Summary:This essay is a key reading for individuals and study groups looking to understand the "transformation" that teachers say occurs in writing project institutes and other programs when they write, respond as members of writing groups, revise, and publish. Yagelski grounds his exploration in theory as he considers the power of writing as an active (rather than a passive) pursuit that engages teacher writers in reflective practice.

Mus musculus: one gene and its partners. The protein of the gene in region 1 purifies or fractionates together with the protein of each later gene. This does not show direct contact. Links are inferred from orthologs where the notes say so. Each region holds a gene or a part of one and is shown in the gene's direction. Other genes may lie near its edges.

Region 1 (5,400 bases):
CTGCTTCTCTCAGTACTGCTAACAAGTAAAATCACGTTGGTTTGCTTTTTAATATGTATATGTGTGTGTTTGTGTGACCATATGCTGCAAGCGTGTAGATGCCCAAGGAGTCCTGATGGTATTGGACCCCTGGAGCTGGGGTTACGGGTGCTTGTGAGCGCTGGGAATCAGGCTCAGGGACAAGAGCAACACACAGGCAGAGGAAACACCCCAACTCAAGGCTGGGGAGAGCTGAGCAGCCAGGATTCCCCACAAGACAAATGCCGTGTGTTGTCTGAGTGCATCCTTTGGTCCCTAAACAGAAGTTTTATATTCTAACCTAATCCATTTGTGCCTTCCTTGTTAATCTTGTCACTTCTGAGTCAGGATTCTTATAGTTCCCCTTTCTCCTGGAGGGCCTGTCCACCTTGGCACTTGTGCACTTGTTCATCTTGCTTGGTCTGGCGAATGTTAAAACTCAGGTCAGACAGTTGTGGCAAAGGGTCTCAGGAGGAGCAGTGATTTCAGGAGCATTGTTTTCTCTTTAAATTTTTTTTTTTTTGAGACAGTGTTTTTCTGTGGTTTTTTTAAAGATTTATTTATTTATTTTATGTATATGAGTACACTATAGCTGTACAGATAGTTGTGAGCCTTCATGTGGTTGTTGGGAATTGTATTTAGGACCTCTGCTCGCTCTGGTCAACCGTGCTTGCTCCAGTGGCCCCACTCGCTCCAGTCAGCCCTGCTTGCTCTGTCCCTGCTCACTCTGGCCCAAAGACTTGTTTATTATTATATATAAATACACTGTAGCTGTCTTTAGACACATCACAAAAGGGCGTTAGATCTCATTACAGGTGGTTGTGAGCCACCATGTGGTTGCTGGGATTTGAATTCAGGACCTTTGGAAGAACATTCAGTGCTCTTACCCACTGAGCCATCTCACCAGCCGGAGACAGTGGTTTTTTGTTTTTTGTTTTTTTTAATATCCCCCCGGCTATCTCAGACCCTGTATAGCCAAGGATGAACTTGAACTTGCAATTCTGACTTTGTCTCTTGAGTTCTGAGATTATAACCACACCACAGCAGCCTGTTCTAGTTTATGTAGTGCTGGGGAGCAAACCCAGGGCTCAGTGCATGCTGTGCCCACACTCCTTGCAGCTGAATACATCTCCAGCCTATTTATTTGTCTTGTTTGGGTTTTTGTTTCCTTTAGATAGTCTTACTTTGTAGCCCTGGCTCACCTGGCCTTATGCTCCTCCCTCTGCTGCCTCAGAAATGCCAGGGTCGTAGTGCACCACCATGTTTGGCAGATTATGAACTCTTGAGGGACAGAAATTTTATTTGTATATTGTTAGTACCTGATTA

I want to emphasize here that I am not suggesting that we ignore or diminish the importance of writing as a communicative and rhetorical act. Writing is a powerful and essential means of communication, and students must learn to write effectively for various purposes and audiences. They should master the rhetorical skills needed to write effectively in various contexts. But writing is more than communication. It is a vehicle for sustained inquiry into our experiences, a means of understanding who we are. Ultimately, writing is a deeply human act that can help us better understand what it means to be human. It is this dimension of writing—of the experience of writing—that we must open up for our students and for ourselves.